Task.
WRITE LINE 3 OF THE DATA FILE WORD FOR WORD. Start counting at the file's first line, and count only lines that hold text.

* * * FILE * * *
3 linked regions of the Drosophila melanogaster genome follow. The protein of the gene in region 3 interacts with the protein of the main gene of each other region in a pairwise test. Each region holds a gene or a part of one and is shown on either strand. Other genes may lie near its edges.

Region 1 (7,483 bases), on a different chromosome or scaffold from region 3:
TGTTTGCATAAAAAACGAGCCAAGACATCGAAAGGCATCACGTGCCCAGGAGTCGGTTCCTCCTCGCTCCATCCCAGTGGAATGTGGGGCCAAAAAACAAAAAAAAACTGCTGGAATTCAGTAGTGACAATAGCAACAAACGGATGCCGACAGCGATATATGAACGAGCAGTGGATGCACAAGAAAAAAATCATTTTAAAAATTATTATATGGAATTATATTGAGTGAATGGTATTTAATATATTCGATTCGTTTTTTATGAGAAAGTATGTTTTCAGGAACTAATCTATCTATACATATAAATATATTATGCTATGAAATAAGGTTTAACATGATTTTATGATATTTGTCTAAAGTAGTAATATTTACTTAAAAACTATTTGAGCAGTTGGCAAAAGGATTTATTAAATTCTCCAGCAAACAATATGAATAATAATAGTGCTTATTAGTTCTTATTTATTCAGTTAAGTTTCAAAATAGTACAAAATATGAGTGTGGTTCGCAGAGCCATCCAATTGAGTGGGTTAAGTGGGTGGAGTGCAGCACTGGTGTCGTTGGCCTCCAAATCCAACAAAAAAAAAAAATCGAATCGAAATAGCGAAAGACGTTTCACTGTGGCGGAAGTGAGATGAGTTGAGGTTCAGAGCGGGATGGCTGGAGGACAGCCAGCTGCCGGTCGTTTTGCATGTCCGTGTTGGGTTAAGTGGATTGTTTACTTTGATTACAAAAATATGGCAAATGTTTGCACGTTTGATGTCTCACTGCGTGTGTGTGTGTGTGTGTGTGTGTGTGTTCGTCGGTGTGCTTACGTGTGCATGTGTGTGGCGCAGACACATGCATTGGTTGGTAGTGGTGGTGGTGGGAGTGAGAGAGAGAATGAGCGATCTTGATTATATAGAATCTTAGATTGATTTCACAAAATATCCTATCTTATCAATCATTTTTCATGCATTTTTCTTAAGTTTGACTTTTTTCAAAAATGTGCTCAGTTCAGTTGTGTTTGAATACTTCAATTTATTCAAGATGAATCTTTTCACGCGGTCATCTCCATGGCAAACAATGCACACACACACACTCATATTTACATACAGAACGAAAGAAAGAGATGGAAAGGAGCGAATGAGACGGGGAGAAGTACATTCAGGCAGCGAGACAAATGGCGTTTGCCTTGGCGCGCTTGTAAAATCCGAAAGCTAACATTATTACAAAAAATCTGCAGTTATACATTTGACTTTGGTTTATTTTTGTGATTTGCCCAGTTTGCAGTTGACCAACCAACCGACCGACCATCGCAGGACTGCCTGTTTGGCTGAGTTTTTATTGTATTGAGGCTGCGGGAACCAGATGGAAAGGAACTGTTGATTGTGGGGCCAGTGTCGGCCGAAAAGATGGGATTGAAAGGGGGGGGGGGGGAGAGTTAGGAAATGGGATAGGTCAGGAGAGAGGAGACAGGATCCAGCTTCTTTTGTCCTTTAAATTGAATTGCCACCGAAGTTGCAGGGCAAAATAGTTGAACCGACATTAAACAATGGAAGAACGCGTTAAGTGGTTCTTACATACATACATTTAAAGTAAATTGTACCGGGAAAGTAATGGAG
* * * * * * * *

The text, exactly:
TGTTTGCATAAAAAACGAGCCAAGACATCGAAAGGCATCACGTGCCCAGGAGTCGGTTCCTCCTCGCTCCATCCCAGTGGAATGTGGGGCCAAAAAACAAAAAAAAACTGCTGGAATTCAGTAGTGACAATAGCAACAAACGGATGCCGACAGCGATATATGAACGAGCAGTGGATGCACAAGAAAAAAATCATTTTAAAAATTATTATATGGAATTATATTGAGTGAATGGTATTTAATATATTCGATTCGTTTTTTATGAGAAAGTATGTTTTCAGGAACTAATCTATCTATACATATAAATATATTATGCTATGAAATAAGGTTTAACATGATTTTATGATATTTGTCTAAAGTAGTAATATTTACTTAAAAACTATTTGAGCAGTTGGCAAAAGGATTTATTAAATTCTCCAGCAAACAATATGAATAATAATAGTGCTTATTAGTTCTTATTTATTCAGTTAAGTTTCAAAATAGTACAAAATATGAGTGTGGTTCGCAGAGCCATCCAATTGAGTGGGTTAAGTGGGTGGAGTGCAGCACTGGTGTCGTTGGCCTCCAAATCCAACAAAAAAAAAAAATCGAATCGAAATAGCGAAAGACGTTTCACTGTGGCGGAAGTGAGATGAGTTGAGGTTCAGAGCGGGATGGCTGGAGGACAGCCAGCTGCCGGTCGTTTTGCATGTCCGTGTTGGGTTAAGTGGATTGTTTACTTTGATTACAAAAATATGGCAAATGTTTGCACGTTTGATGTCTCACTGCGTGTGTGTGTGTGTGTGTGTGTGTGTGTTCGTCGGTGTGCTTACGTGTGCATGTGTGTGGCGCAGACACATGCATTGGTTGGTAGTGGTGGTGGTGGGAGTGAGAGAGAGAATGAGCGATCTTGATTATATAGAATCTTAGATTGATTTCACAAAATATCCTATCTTATCAATCATTTTTCATGCATTTTTCTTAAGTTTGACTTTTTTCAAAAATGTGCTCAGTTCAGTTGTGTTTGAATACTTCAATTTATTCAAGATGAATCTTTTCACGCGGTCATCTCCATGGCAAACAATGCACACACACACACTCATATTTACATACAGAACGAAAGAAAGAGATGGAAAGGAGCGAATGAGACGGGGAGAAGTACATTCAGGCAGCGAGACAAATGGCGTTTGCCTTGGCGCGCTTGTAAAATCCGAAAGCTAACATTATTACAAAAAATCTGCAGTTATACATTTGACTTTGGTTTATTTTTGTGATTTGCCCAGTTTGCAGTTGACCAACCAACCGACCGACCATCGCAGGACTGCCTGTTTGGCTGAGTTTTTATTGTATTGAGGCTGCGGGAACCAGATGGAAAGGAACTGTTGATTGTGGGGCCAGTGTCGGCCGAAAAGATGGGATTGAAAGGGGGGGGGGGGGAGAGTTAGGAAATGGGATAGGTCAGGAGAGAGGAGACAGGATCCAGCTTCTTTTGTCCTTTAAATTGAATTGCCACCGAAGTTGCAGGGCAAAATAGTTGAACCGACATTAAACAATGGAAGAACGCGTTAAGTGGTTCTTACATACATACATTTAAAGTAAATTGTACCGGGAAAGTAATGGAG